At first, when I saw the fifth precept written as, “don’t drink or take drugs”, I felt some surprise at seeing a precept expressed in a way that sounded to me like a commandment from the Judeo-Christian faith I had grown up with. After I saw the fifth precept written as advice to “Not cloud the mind”, the meaning for it gained greater clarity. It isn’t just an admonishment to avoid substances that might cause one to break other precepts, but advice to avoid anything that encourages us to be "clouded"; distracted and not present in each moment.
There is the obvious pain and suffering caused by by the misuse of alcohol and drugs. I grew up watching my step-father's functional alcoholism, hearing terrible stories of my father's alcoholic rages, and feeling deep anxiety when family gatherings encouraged drunken comments. All my life my father and step-dad chose to cling to their addictions to alcohol, cigarettes, and prescription drugs. That clinging hastened their early deaths by weakening their bodies beyond the ability to be repaired. For as many times as they each may have said they loved me in real life each of their deaths left me with the pain of knowing that the addictions were more important.
A clear as the danger of the misuse of intoxicants is to me, when this precept expanded beyond a simple directive around using alcohol or drugs I was able to clearly see the other ways my family preferred clouded, distracted minds. Eating to avoid the pain, dissatisfaction, and rage that simmered just below the surface of every family gathering. The gathering itself providing the excuse, as well as the means, to cloud the mind with food. Shopping, acquiring more things and more debt in a game of gratification, competition, and distraction. Gossiping, which itself is a separate precept, was also a way of clouding the mind along with television, romance novels, and endless, jealous scheming.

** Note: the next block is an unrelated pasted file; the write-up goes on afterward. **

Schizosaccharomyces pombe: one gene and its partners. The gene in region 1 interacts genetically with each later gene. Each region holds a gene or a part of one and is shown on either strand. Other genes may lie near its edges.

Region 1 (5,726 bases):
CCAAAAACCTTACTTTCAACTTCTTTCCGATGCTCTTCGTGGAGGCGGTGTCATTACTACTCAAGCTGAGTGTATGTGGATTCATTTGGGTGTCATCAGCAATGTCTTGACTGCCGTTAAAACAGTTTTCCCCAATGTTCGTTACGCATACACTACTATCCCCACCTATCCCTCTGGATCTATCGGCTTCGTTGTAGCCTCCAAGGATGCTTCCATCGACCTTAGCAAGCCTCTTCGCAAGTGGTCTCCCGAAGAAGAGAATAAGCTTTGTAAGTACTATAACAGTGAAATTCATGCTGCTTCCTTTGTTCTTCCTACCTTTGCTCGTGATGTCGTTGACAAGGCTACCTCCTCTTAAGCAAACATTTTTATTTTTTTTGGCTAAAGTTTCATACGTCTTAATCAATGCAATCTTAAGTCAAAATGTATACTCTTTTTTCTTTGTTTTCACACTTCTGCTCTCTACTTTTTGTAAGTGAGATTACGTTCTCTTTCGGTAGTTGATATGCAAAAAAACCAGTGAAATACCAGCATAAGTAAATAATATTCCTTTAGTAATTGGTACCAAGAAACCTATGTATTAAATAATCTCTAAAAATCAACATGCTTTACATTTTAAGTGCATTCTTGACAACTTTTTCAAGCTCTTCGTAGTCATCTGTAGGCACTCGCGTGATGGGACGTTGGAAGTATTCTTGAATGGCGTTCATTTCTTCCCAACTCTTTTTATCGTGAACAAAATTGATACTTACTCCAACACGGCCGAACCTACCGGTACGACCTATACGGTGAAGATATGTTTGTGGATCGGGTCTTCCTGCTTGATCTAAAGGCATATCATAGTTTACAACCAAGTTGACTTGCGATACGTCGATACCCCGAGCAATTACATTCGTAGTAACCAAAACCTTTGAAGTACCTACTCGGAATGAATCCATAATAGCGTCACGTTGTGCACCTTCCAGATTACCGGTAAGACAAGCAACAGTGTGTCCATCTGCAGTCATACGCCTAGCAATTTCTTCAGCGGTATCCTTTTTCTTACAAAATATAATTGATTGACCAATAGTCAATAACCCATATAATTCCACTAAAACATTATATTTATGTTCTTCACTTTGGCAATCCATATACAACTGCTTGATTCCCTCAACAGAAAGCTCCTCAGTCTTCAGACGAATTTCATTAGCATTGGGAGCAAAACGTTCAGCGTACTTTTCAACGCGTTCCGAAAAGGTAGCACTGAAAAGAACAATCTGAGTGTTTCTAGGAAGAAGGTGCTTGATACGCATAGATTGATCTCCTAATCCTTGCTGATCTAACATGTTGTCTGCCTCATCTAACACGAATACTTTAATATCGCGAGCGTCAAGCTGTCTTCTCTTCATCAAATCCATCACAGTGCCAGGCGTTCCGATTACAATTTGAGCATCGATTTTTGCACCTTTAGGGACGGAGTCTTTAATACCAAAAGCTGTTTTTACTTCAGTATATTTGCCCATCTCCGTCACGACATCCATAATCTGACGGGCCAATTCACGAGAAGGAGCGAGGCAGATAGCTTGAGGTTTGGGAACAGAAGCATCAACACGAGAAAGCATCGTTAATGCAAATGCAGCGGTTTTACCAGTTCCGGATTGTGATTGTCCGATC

In my family food was an especially acceptable means of distracting the mind from the pain and dissatisfaction of the present. I watched the women, and often the men, in my family transition to obesity as adults regardless of how thin they had been as children. Regardless of any of the constant urging to be "skinny", to diet constantly, and to have stylish clothing that showed off a good figure everyone was encouraged to eat excessively at any gathering. Even if there wasn't encouragement, no one would think it unusual to want to have "just one more" piece of homemade candy even if you were already full beyond words. It was always just fine to want to go out for a sundae, indulge in "consumer therapy" (shopping), or indulge in a whole day of shopping and eating treats because the day had been stressful, upsetting. It was perfectly fine to complain about why the day had been stressful but there was never any direction on how to cope with it beyond eating, shopping, or other forms of immediate pleasure. Without any skills to truly cope with distressing emotions and situations I grew up to suffer greatly from depression, anxiety, and obesity by the time I was in my mid-20s.
After several years of cultivating mindfulness in my approach to food I've overcome the obesity and the health risks that have plagued the women in my family. By rejecting the food culture I was raised with I have created the space within which I can learn how to truly address the depression and anxiety caused by nearly 30 years of untreated PTSD. In smaller ways too I can continue to practice mindfulness; like buying fairly traded, organic chocolate and finding the cost of those luxuries causes me to reflect more deeply as to how I might turn to them as a means of distraction. Am I merely craving the sweetness of chocolate because I’m irritated, frustrated or bored? Am I seeking the clouding of my mind, choosing a momentary pleasure rather than stay with emotions that make me uncomfortable? The fifth precept invites me to reflect more deeply and try to bring light & understanding to places in my life where I am mindlessly seeking distraction.